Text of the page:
Munchies - You need lots of snacks, and lots of variety. Water bottles, juice boxes, individual bags of chips or crackers, grapes (cut in half for little ones to avoid choking), fresh veggies (OK, that's for you), Cheerios, granola bars or yogurt sticks (not cups) that have been frozen (kids love this!). And almost all younger kids calm down a bit when they have milk, so bring along milk boxes that are vacuum-packed and don't need refrigeration. (They can be hard to find; check in the powdered milk area of the grocery store.) Use disposable plastic containers and resealable plastic bags, so the car doesn't resemble a Tupperware party. Remember, kids can't shout while they're busy drinking and eating. Don't forget a couple of bags to hold all the trash, too.

Detailed maps or GPS - OK, sounds obvious, but how many times have you had to stop to ask directions during your lifetime? If you're on a road trip and lose your way, vehicle navigation systems are a gift from heaven. If your car didn't come with a navigation system and you have the cash, consider getting an aftermarket unit. At worst, bring detailed maps (not just driving directions) that will show you where you are in case you don't know, uh, where you are. Some maps or guides will also highlight features along the route and the all-important rest stops. Rand McNally, Thomas Brothers and AAA are good places to start. Getting good directions from strangers you meet while traveling is dicey, at best. So don't rely on the guy at that gas station, or you could end up driving in circles.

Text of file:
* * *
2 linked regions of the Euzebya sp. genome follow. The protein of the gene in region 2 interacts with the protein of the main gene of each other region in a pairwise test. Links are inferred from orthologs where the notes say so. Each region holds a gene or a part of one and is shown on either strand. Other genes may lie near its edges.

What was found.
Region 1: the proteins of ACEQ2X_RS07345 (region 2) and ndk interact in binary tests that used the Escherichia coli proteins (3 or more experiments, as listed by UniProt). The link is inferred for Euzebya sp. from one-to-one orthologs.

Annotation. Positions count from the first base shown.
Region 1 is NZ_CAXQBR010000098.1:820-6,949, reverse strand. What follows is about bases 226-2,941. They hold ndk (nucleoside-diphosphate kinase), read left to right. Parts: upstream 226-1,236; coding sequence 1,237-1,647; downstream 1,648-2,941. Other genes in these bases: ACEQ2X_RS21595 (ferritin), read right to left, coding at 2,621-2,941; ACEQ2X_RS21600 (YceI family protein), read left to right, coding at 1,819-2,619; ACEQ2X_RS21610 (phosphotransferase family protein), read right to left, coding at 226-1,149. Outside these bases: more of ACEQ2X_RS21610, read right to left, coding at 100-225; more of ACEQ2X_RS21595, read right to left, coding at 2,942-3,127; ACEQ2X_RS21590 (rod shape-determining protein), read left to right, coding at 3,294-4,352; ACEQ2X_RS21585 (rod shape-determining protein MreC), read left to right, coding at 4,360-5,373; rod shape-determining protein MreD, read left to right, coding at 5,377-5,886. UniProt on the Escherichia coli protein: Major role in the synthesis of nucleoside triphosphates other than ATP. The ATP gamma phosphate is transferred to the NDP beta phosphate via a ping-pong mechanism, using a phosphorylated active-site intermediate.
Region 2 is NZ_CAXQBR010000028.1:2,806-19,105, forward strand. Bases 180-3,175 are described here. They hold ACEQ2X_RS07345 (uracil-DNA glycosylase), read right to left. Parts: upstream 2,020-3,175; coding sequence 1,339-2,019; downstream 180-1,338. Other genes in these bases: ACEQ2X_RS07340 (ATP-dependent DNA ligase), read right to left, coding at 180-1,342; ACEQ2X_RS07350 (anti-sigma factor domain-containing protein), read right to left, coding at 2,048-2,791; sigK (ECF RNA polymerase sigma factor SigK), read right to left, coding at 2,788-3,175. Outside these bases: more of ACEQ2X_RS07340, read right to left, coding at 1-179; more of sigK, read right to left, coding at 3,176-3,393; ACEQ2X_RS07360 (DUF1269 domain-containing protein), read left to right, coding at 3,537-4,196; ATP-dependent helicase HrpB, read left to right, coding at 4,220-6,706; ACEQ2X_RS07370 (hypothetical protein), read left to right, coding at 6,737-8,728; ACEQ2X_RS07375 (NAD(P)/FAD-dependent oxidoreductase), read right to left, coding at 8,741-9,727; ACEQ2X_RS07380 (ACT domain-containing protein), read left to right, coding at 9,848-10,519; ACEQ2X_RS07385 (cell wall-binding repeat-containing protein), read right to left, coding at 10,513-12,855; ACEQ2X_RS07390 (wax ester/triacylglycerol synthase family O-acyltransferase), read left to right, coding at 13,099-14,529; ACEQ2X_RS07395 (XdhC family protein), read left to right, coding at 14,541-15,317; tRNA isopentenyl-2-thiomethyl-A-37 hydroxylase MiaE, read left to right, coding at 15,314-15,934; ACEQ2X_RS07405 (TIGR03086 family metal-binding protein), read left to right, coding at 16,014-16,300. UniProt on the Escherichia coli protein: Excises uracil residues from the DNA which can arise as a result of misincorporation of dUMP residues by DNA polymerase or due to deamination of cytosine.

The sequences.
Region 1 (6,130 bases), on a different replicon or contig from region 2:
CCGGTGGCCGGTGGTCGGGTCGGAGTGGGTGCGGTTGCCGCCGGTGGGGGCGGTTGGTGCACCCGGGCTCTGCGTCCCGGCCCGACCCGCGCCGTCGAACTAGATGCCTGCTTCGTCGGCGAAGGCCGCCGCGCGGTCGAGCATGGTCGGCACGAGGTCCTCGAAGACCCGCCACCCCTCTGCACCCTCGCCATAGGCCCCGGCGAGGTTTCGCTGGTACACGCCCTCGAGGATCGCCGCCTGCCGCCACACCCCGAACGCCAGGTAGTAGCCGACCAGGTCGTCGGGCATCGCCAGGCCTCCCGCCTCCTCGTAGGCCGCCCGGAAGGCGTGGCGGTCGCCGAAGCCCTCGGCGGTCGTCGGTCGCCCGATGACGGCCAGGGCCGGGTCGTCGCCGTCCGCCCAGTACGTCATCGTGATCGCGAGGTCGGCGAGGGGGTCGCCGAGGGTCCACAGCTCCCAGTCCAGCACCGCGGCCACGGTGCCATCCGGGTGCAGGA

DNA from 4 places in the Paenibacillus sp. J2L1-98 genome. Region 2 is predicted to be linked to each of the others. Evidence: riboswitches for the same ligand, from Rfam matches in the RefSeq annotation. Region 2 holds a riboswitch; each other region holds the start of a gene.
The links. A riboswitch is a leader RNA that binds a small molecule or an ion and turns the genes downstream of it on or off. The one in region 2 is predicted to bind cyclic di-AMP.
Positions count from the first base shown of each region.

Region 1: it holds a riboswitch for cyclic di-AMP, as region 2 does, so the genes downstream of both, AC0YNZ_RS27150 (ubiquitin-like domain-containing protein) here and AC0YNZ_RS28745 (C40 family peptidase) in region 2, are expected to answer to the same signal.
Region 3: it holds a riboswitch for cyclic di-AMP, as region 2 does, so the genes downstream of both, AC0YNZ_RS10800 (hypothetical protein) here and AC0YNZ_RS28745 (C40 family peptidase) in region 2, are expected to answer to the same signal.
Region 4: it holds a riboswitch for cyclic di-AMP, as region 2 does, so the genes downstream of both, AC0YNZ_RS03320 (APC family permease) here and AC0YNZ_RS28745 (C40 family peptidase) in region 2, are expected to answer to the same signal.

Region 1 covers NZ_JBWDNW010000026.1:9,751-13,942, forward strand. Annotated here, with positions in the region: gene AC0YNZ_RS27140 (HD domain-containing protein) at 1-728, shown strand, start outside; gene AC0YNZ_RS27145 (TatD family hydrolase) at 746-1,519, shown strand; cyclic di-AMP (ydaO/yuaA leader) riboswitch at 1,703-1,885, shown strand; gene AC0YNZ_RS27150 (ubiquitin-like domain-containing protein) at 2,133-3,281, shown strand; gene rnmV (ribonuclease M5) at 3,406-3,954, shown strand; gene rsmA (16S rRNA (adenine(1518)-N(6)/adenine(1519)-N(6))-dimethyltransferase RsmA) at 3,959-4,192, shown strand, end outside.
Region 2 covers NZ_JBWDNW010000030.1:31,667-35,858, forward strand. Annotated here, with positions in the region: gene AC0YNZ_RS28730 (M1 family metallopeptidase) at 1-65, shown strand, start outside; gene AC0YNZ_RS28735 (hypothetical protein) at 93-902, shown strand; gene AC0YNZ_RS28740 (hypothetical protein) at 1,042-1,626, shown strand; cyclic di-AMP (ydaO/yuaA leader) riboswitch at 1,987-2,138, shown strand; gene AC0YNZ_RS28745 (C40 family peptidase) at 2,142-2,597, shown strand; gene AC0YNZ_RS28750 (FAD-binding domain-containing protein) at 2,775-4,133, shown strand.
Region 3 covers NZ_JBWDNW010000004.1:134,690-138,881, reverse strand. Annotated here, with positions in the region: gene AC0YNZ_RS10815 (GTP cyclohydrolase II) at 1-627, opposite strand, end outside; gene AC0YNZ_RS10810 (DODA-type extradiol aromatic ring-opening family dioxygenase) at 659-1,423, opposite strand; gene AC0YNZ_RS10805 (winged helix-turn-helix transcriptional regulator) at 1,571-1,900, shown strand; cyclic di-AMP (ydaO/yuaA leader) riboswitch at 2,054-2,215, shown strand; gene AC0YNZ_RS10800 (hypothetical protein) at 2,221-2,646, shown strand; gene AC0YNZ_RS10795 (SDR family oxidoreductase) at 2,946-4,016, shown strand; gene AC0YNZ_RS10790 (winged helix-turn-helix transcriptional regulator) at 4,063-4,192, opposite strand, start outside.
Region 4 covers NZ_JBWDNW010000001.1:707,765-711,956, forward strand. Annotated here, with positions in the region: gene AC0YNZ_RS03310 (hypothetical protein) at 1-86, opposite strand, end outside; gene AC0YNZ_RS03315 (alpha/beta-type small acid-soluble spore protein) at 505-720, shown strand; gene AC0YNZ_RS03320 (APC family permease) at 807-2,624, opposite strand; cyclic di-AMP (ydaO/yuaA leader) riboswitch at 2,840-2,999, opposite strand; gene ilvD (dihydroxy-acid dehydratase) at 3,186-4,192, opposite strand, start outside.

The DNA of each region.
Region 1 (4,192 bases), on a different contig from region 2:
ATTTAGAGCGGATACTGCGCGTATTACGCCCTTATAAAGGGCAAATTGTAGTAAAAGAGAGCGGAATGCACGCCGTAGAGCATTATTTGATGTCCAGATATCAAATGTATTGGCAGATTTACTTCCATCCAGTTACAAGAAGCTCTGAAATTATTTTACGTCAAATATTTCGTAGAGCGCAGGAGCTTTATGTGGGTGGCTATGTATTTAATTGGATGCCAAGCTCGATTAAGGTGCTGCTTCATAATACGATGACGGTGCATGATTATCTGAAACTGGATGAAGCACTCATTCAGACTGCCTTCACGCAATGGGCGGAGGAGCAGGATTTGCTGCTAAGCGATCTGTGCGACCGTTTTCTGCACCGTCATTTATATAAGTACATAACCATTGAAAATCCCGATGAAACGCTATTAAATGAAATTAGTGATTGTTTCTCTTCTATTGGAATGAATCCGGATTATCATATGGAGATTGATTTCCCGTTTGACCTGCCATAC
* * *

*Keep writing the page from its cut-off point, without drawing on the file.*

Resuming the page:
Travel-sized goods - It isn't just shampoo and deodorant that come in travel sizes today. First aid kits, baby wipes, toys (classics like Mastermind and Connect Four, Etch-a-Sketch), hair brushes, disposable plastic placemats and bibs, sunscreen, bug repellent, just about everything comes in a mini version today, saving you a lot of weight in the suitcase and the need to rummage around looking for things. Pack all these things in one bag that is easy to get to, and you'll save not only time but energy as well.